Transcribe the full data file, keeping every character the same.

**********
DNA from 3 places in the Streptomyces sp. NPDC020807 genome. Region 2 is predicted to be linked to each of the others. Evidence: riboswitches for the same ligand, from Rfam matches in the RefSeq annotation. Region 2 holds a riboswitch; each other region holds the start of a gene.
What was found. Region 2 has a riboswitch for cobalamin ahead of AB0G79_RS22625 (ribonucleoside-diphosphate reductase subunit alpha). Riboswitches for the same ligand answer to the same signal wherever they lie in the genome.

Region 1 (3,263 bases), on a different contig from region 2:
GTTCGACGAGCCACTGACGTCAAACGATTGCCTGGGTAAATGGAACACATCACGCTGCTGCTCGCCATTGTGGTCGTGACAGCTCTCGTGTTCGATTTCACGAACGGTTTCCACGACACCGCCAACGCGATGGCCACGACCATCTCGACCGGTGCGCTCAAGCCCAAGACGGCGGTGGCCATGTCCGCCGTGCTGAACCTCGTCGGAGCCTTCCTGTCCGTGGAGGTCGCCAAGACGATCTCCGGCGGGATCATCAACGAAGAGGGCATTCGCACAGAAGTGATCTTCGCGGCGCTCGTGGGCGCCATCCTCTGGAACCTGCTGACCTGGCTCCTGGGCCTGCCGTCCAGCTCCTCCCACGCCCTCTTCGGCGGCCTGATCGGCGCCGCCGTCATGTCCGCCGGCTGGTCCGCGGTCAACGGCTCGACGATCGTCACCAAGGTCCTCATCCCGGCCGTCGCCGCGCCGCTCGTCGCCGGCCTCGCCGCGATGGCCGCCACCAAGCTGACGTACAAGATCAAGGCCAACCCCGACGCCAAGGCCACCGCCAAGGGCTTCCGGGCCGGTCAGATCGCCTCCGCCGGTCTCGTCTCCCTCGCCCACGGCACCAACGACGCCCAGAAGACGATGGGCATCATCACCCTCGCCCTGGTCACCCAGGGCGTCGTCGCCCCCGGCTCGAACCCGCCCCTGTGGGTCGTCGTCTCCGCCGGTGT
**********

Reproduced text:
DNA from 3 places in the Streptomyces sp. NPDC020807 genome. Region 2 is predicted to be linked to each of the others. Evidence: riboswitches for the same ligand, from Rfam matches in the RefSeq annotation. Region 2 holds a riboswitch; each other region holds the start of a gene.
What was found. Region 2 has a riboswitch for cobalamin ahead of AB0G79_RS22625 (ribonucleoside-diphosphate reductase subunit alpha). Riboswitches for the same ligand answer to the same signal wherever they lie in the genome.

Region 1 (3,263 bases), on a different contig from region 2:
GTTCGACGAGCCACTGACGTCAAACGATTGCCTGGGTAAATGGAACACATCACGCTGCTGCTCGCCATTGTGGTCGTGACAGCTCTCGTGTTCGATTTCACGAACGGTTTCCACGACACCGCCAACGCGATGGCCACGACCATCTCGACCGGTGCGCTCAAGCCCAAGACGGCGGTGGCCATGTCCGCCGTGCTGAACCTCGTCGGAGCCTTCCTGTCCGTGGAGGTCGCCAAGACGATCTCCGGCGGGATCATCAACGAAGAGGGCATTCGCACAGAAGTGATCTTCGCGGCGCTCGTGGGCGCCATCCTCTGGAACCTGCTGACCTGGCTCCTGGGCCTGCCGTCCAGCTCCTCCCACGCCCTCTTCGGCGGCCTGATCGGCGCCGCCGTCATGTCCGCCGGCTGGTCCGCGGTCAACGGCTCGACGATCGTCACCAAGGTCCTCATCCCGGCCGTCGCCGCGCCGCTCGTCGCCGGCCTCGCCGCGATGGCCGCCACCAAGCTGACGTACAAGATCAAGGCCAACCCCGACGCCAAGGCCACCGCCAAGGGCTTCCGGGCCGGTCAGATCGCCTCCGCCGGTCTCGTCTCCCTCGCCCACGGCACCAACGACGCCCAGAAGACGATGGGCATCATCACCCTCGCCCTGGTCACCCAGGGCGTCGTCGCCCCCGGCTCGAACCCGCCCCTGTGGGTCGTCGTCTCCGCCGGTGT